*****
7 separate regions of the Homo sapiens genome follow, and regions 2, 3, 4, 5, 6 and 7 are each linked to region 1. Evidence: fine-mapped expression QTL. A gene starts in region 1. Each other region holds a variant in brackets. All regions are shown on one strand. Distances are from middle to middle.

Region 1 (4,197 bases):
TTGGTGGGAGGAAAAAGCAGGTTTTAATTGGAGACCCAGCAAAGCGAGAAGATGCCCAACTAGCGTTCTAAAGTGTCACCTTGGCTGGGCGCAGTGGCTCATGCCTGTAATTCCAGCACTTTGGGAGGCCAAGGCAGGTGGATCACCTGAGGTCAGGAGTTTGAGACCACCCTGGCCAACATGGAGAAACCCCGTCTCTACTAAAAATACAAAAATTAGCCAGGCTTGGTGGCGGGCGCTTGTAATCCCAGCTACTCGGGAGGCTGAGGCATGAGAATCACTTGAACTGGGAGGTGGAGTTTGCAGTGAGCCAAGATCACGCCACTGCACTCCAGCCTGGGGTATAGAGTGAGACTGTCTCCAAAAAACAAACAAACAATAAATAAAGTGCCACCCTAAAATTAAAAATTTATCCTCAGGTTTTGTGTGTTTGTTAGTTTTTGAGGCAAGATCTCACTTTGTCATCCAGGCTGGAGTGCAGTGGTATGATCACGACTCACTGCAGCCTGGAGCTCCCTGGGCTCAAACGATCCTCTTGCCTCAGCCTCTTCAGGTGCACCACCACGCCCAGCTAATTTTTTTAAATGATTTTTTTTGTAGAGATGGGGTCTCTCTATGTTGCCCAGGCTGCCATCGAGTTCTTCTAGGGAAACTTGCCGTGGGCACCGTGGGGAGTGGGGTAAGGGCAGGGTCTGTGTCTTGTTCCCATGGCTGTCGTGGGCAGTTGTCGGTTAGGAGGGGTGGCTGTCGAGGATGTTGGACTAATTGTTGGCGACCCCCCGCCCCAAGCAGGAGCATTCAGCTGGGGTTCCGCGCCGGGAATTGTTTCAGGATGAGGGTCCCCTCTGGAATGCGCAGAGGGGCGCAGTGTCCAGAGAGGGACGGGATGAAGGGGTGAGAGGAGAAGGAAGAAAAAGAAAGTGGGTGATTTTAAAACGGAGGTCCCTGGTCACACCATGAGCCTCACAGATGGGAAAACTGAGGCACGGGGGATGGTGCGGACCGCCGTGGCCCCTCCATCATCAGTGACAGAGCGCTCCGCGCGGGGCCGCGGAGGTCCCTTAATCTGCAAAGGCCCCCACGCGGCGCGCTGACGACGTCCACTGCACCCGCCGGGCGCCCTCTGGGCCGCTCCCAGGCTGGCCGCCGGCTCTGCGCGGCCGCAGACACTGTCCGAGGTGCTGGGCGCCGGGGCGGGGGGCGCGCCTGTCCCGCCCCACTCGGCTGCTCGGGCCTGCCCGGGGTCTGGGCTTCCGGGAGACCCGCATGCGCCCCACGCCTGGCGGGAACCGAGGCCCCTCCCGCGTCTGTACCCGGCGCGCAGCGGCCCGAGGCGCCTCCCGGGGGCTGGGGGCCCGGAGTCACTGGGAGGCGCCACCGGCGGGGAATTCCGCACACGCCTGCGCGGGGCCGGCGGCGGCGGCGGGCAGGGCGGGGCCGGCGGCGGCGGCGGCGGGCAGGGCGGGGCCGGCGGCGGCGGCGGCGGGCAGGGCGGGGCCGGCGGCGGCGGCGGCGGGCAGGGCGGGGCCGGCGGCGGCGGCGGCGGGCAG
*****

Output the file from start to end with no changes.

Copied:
7 separate regions of the Homo sapiens genome follow, and regions 2, 3, 4, 5, 6 and 7 are each linked to region 1. Evidence: fine-mapped expression QTL. A gene starts in region 1. Each other region holds a variant in brackets. All regions are shown on one strand. Distances are from middle to middle.

Region 1 (4,197 bases):
TTGGTGGGAGGAAAAAGCAGGTTTTAATTGGAGACCCAGCAAAGCGAGAAGATGCCCAACTAGCGTTCTAAAGTGTCACCTTGGCTGGGCGCAGTGGCTCATGCCTGTAATTCCAGCACTTTGGGAGGCCAAGGCAGGTGGATCACCTGAGGTCAGGAGTTTGAGACCACCCTGGCCAACATGGAGAAACCCCGTCTCTACTAAAAATACAAAAATTAGCCAGGCTTGGTGGCGGGCGCTTGTAATCCCAGCTACTCGGGAGGCTGAGGCATGAGAATCACTTGAACTGGGAGGTGGAGTTTGCAGTGAGCCAAGATCACGCCACTGCACTCCAGCCTGGGGTATAGAGTGAGACTGTCTCCAAAAAACAAACAAACAATAAATAAAGTGCCACCCTAAAATTAAAAATTTATCCTCAGGTTTTGTGTGTTTGTTAGTTTTTGAGGCAAGATCTCACTTTGTCATCCAGGCTGGAGTGCAGTGGTATGATCACGACTCACTGCAGCCTGGAGCTCCCTGGGCTCAAACGATCCTCTTGCCTCAGCCTCTTCAGGTGCACCACCACGCCCAGCTAATTTTTTTAAATGATTTTTTTTGTAGAGATGGGGTCTCTCTATGTTGCCCAGGCTGCCATCGAGTTCTTCTAGGGAAACTTGCCGTGGGCACCGTGGGGAGTGGGGTAAGGGCAGGGTCTGTGTCTTGTTCCCATGGCTGTCGTGGGCAGTTGTCGGTTAGGAGGGGTGGCTGTCGAGGATGTTGGACTAATTGTTGGCGACCCCCCGCCCCAAGCAGGAGCATTCAGCTGGGGTTCCGCGCCGGGAATTGTTTCAGGATGAGGGTCCCCTCTGGAATGCGCAGAGGGGCGCAGTGTCCAGAGAGGGACGGGATGAAGGGGTGAGAGGAGAAGGAAGAAAAAGAAAGTGGGTGATTTTAAAACGGAGGTCCCTGGTCACACCATGAGCCTCACAGATGGGAAAACTGAGGCACGGGGGATGGTGCGGACCGCCGTGGCCCCTCCATCATCAGTGACAGAGCGCTCCGCGCGGGGCCGCGGAGGTCCCTTAATCTGCAAAGGCCCCCACGCGGCGCGCTGACGACGTCCACTGCACCCGCCGGGCGCCCTCTGGGCCGCTCCCAGGCTGGCCGCCGGCTCTGCGCGGCCGCAGACACTGTCCGAGGTGCTGGGCGCCGGGGCGGGGGGCGCGCCTGTCCCGCCCCACTCGGCTGCTCGGGCCTGCCCGGGGTCTGGGCTTCCGGGAGACCCGCATGCGCCCCACGCCTGGCGGGAACCGAGGCCCCTCCCGCGTCTGTACCCGGCGCGCAGCGGCCCGAGGCGCCTCCCGGGGGCTGGGGGCCCGGAGTCACTGGGAGGCGCCACCGGCGGGGAATTCCGCACACGCCTGCGCGGGGCCGGCGGCGGCGGCGGGCAGGGCGGGGCCGGCGGCGGCGGCGGCGGGCAGGGCGGGGCCGGCGGCGGCGGCGGCGGGCAGGGCGGGGCCGGCGGCGGCGGCGGCGGGCAGGGCGGGGCCGGCGGCGGCGGCGGCGGGCAG